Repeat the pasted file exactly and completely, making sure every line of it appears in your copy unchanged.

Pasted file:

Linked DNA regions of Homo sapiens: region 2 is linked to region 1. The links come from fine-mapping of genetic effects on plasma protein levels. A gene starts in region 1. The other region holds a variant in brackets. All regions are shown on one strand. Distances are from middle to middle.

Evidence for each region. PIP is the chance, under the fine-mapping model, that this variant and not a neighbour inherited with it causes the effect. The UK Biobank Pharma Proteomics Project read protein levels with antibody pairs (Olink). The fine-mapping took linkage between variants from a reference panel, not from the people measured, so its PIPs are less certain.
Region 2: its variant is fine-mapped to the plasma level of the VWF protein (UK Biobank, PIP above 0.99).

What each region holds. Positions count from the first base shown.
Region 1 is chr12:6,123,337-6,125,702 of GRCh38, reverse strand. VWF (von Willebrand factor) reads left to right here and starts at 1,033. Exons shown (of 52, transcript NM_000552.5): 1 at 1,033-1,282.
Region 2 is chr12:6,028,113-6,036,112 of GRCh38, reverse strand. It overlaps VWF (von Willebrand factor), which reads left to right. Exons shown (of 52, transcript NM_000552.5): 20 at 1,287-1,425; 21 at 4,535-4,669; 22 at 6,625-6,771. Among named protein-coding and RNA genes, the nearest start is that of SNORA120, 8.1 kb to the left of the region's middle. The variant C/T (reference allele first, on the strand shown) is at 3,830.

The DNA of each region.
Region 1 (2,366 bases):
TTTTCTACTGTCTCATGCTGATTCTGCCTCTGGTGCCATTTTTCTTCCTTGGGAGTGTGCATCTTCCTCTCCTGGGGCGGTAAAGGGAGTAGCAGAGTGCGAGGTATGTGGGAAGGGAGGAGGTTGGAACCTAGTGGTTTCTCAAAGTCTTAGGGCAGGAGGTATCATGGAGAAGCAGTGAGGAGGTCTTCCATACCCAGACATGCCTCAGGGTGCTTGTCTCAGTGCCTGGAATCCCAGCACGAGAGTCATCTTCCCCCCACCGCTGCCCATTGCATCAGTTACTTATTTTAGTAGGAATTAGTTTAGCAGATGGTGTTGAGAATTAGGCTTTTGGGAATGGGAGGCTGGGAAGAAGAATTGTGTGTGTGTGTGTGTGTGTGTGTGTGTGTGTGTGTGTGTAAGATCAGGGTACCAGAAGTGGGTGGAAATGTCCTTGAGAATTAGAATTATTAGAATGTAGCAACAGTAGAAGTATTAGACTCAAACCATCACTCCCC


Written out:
Linked DNA regions of Homo sapiens: region 2 is linked to region 1. The links come from fine-mapping of genetic effects on plasma protein levels. A gene starts in region 1. The other region holds a variant in brackets. All regions are shown on one strand. Distances are from middle to middle.

Evidence for each region. PIP is the chance, under the fine-mapping model, that this variant and not a neighbour inherited with it causes the effect. The UK Biobank Pharma Proteomics Project read protein levels with antibody pairs (Olink). The fine-mapping took linkage between variants from a reference panel, not from the people measured, so its PIPs are less certain.
Region 2: its variant is fine-mapped to the plasma level of the VWF protein (UK Biobank, PIP above 0.99).

What each region holds. Positions count from the first base shown.
Region 1 is chr12:6,123,337-6,125,702 of GRCh38, reverse strand. VWF (von Willebrand factor) reads left to right here and starts at 1,033. Exons shown (of 52, transcript NM_000552.5): 1 at 1,033-1,282.
Region 2 is chr12:6,028,113-6,036,112 of GRCh38, reverse strand. It overlaps VWF (von Willebrand factor), which reads left to right. Exons shown (of 52, transcript NM_000552.5): 20 at 1,287-1,425; 21 at 4,535-4,669; 22 at 6,625-6,771. Among named protein-coding and RNA genes, the nearest start is that of SNORA120, 8.1 kb to the left of the region's middle. The variant C/T (reference allele first, on the strand shown) is at 3,830.

The DNA of each region.
Region 1 (2,366 bases):
TTTTCTACTGTCTCATGCTGATTCTGCCTCTGGTGCCATTTTTCTTCCTTGGGAGTGTGCATCTTCCTCTCCTGGGGCGGTAAAGGGAGTAGCAGAGTGCGAGGTATGTGGGAAGGGAGGAGGTTGGAACCTAGTGGTTTCTCAAAGTCTTAGGGCAGGAGGTATCATGGAGAAGCAGTGAGGAGGTCTTCCATACCCAGACATGCCTCAGGGTGCTTGTCTCAGTGCCTGGAATCCCAGCACGAGAGTCATCTTCCCCCCACCGCTGCCCATTGCATCAGTTACTTATTTTAGTAGGAATTAGTTTAGCAGATGGTGTTGAGAATTAGGCTTTTGGGAATGGGAGGCTGGGAAGAAGAATTGTGTGTGTGTGTGTGTGTGTGTGTGTGTGTGTGTGTGTGTAAGATCAGGGTACCAGAAGTGGGTGGAAATGTCCTTGAGAATTAGAATTATTAGAATGTAGCAACAGTAGAAGTATTAGACTCAAACCATCACTCCCC